A fisherman sells live Dungeness crab in Half Moon Bay  during the 2016 season. (Courtesy photo)

A fisherman sells live Dungeness crab in Half Moon Bay during the 2016 season. (Courtesy photo)

The news is not all good when it comes to this year’s Dungeness crab season


Joy to the world! San Francisco’s markets and menus are stocked with Dungeness crabs. It’s good news for everyone who loves the delicious decapods, as well as the crab fishery, one of the state’s oldest and most valuable commercial fishing groups.

“Here in San Francisco and other ports from Bodega Bay and to the south, commercial fishermen have been able to bring thousands of pounds of Dungeness crab to market,” Noah Oppenheim, executive director of the Pacific Coast Federation of Fishermen’s Association, said at a joint California legislative hearing held in San Francisco last week.

But the good news isn’t shared by our northern neighbors. The California commercial Dungeness crab season remains closed north of Bodega Head State Marine Reserve due to high levels of domoic acid. The toxin is related to a “bloom” of naturally occurring phytoplankton, called Pseudo-nitzschia. When crabs eat prey that have ingested the algae, they become contaminated and can impact birds, marine mammals and humans.

San Franciscans may remember when a historic bloom of unprecedented size and duration significantly delayed our 2015-16 Dungeness crab season.

That season also marked a spike in whale entanglements. Unusually warm, nutrient-poor waters pushed marine animals closer to shore for feeding. When the crab season finally opened, parts of the California coast became more crowded. Lines and pots wrapped around fins and flukes causing whales significant pain, injury and sometimes death.

To their credit, California policymakers and fishermen were quick to respond. Since 2015, they have worked with researchers and environmental groups to mitigate risks to whales. The San Francisco hearing was a chance to listen to the latest efforts. New and developing technology, such as breakaway and rope-less fishing gear, were floated as opportunities to protect whales and Dungeness crab fishermen. Director Chuck Bonham also announced that the California Department of Fish and Wildlife is seeking federal authority to reduce risks to whales.

But a more comprehensive response requires policymakers to address damaging levels of domoic acid. While increased temperature appears to be the dominant factor, other reasons, such as water pollution, contribute to the problem facing fishermen and whales.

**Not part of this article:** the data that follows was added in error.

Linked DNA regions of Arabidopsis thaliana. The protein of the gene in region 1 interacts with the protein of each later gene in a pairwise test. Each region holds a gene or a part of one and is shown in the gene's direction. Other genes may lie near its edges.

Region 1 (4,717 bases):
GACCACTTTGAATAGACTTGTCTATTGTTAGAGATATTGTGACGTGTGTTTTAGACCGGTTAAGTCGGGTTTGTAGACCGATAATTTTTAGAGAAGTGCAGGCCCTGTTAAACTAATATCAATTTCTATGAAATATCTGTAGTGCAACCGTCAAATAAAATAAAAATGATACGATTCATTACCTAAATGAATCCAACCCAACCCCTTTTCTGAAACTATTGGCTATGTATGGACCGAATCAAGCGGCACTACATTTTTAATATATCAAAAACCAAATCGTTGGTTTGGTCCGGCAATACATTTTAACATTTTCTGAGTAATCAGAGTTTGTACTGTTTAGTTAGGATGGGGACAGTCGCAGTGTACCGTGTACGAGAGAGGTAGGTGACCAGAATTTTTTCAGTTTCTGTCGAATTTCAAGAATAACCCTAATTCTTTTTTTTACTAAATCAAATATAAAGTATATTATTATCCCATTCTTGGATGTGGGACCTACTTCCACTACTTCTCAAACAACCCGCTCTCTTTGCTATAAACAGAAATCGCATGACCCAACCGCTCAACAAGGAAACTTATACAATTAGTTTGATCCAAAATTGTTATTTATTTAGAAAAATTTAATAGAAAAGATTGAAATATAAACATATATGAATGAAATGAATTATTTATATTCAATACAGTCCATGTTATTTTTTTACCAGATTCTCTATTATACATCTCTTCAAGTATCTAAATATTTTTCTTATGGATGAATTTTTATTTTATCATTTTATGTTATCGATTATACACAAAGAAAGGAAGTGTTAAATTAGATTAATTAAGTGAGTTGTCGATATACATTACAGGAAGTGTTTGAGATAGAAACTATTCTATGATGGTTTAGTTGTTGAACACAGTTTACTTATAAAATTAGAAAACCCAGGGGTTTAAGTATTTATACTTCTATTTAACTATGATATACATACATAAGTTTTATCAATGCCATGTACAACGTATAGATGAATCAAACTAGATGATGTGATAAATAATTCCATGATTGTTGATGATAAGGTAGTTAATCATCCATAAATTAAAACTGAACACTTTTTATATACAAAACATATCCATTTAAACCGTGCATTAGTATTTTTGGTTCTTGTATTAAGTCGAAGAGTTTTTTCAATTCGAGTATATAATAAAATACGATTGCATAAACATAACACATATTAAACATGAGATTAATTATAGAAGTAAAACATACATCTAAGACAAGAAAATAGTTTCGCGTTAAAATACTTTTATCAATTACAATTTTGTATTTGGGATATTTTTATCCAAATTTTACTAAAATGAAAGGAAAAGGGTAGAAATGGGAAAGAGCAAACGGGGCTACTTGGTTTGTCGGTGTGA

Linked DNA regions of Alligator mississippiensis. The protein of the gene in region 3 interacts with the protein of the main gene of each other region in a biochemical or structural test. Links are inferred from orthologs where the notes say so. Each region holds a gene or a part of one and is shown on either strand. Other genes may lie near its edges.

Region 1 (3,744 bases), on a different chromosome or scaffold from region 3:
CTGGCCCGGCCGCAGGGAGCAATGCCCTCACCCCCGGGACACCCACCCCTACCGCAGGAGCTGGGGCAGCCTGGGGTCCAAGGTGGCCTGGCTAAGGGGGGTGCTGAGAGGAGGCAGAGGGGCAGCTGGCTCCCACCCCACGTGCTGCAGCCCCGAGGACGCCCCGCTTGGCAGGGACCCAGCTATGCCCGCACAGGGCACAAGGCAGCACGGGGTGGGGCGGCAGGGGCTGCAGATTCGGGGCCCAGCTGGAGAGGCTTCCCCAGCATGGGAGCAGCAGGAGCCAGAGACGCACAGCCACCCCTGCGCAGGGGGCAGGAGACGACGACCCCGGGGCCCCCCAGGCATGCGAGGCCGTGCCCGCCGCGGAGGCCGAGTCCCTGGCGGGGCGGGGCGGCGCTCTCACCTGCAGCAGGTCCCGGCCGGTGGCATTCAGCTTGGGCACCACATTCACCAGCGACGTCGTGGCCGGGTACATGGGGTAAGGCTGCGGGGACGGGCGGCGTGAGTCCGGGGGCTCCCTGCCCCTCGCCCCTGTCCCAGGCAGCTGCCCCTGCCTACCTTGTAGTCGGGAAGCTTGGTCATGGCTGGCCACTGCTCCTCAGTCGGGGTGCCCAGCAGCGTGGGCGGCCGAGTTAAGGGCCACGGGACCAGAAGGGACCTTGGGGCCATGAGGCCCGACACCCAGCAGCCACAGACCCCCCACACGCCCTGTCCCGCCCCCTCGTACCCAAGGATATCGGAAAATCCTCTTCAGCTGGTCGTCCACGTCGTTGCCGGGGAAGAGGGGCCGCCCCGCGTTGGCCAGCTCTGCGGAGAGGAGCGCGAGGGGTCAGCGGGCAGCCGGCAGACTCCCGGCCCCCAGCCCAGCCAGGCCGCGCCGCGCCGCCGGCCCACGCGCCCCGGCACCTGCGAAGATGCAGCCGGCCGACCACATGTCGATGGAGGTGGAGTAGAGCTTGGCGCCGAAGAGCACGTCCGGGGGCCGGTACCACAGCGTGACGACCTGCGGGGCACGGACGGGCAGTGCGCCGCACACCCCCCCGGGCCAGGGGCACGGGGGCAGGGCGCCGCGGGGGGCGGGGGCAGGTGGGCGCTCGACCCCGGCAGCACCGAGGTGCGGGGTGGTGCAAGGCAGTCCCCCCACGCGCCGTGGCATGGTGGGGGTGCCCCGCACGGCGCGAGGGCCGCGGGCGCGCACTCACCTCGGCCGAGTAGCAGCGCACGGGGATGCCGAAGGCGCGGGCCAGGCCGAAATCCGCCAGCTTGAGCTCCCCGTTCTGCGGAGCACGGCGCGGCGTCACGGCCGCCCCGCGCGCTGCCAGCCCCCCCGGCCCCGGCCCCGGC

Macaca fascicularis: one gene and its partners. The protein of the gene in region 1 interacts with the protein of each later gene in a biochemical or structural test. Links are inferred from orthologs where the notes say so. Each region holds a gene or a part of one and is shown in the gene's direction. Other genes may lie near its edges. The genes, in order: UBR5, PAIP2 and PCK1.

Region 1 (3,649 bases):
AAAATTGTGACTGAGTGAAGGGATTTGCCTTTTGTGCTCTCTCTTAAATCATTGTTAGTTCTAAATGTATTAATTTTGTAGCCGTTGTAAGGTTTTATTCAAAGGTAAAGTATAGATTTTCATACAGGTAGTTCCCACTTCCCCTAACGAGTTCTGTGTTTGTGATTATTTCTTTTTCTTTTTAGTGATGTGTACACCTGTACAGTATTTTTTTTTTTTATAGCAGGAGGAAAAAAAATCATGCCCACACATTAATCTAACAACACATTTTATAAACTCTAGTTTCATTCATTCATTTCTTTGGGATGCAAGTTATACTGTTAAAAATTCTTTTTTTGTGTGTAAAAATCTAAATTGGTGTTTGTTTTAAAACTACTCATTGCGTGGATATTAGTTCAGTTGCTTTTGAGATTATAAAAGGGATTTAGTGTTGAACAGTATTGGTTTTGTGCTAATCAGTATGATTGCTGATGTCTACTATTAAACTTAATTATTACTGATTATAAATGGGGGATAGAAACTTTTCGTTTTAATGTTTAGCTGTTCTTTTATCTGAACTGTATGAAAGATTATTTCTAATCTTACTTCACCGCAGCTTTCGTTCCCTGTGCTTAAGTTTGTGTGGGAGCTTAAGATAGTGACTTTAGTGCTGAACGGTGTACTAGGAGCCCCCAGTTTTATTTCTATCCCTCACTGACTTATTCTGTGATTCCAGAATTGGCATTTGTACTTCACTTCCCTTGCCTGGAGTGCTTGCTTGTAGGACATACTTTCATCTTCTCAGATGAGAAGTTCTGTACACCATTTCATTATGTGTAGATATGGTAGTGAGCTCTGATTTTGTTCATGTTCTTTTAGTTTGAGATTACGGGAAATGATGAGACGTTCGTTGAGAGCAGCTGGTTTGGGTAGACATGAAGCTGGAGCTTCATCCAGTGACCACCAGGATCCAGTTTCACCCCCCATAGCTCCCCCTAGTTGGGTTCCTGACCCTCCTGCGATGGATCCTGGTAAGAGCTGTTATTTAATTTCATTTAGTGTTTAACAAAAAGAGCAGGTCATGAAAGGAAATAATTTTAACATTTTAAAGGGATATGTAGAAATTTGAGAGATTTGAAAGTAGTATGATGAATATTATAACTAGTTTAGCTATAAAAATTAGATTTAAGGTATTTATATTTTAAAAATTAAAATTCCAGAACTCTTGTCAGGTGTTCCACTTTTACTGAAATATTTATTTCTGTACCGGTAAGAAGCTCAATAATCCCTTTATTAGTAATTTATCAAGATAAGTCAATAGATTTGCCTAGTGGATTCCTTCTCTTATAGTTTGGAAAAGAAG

“The Pacific Ocean is changing – it’s sick,” North Coast Senator Mike McGuire, who convened the hearing with Assemblyman Mark Stone, said.

No one in attendance disputed the sad sentiment. Warmer temperatures, driven by climate change, are destabilizing the ocean. Not only are they pushing marine life closer to shore and increasing dangerous run-ins between humans and whales, but they also contributed to the historic 2015-16 Pseudo-nitzschia bloom.

Scientists generally agree the algae grows faster in warm water. The waters north of San Francisco have been warmer than usual over the past several years. The increased temperature contributes to incidences of harmful blooms.

But temperature is only one part of a larger story.

“We can’t dismiss other reasons; too many policymakers are focused simply on temperature” Dr. William Cochlan, a domoic acid and phytoplankton researcher at San Francisco State University (SFSU), told me. “For a bloom to occur you need more than just warm temperatures, you also must have nutrients and adequate light. Pseudo-nitzschia is getting those nutrients, in part, from sewage and agricultural sources.”

Earlier this year, researchers at SFSU published a seminal study linking nutrients in wastewater pollution to more damaging blooms of the phytoplankton. It uses ammonium and uria, forms of nitrogen in water discharged from wastewater treatment facilities or running off ranches and farms. According to researchers, pollution from these sources makes the phytoplankton more toxic than natural sources of nitrogen.

This is vital information for policymakers, fishing groups and environmentalists, who are already actively working to address whale entanglements and adapt to climate change. In addition to better fishing gear, protecting the Dungeness crab fishery and whales into the future may require increasing wastewater recycling and imposing lower ammonium discharge requirements.

“I think the future is a vision where crab stays on our holiday menus forever, coastal communities are thriving and resilient, and we can all look westward and see whales and turtles swimming free from the risk of entanglement,” Bonham said.

Do you have recycling sorting question? Email me at bluegreenorblack@gmail.com and look for your answer in the Examiner.

Robyn Purchia is an environmental attorney, environmental blogger and environmental activist who hikes, gardens and tree hugs in her spare time. She is a guest columnist. Check her out at robynpurchia.com Bay Area News

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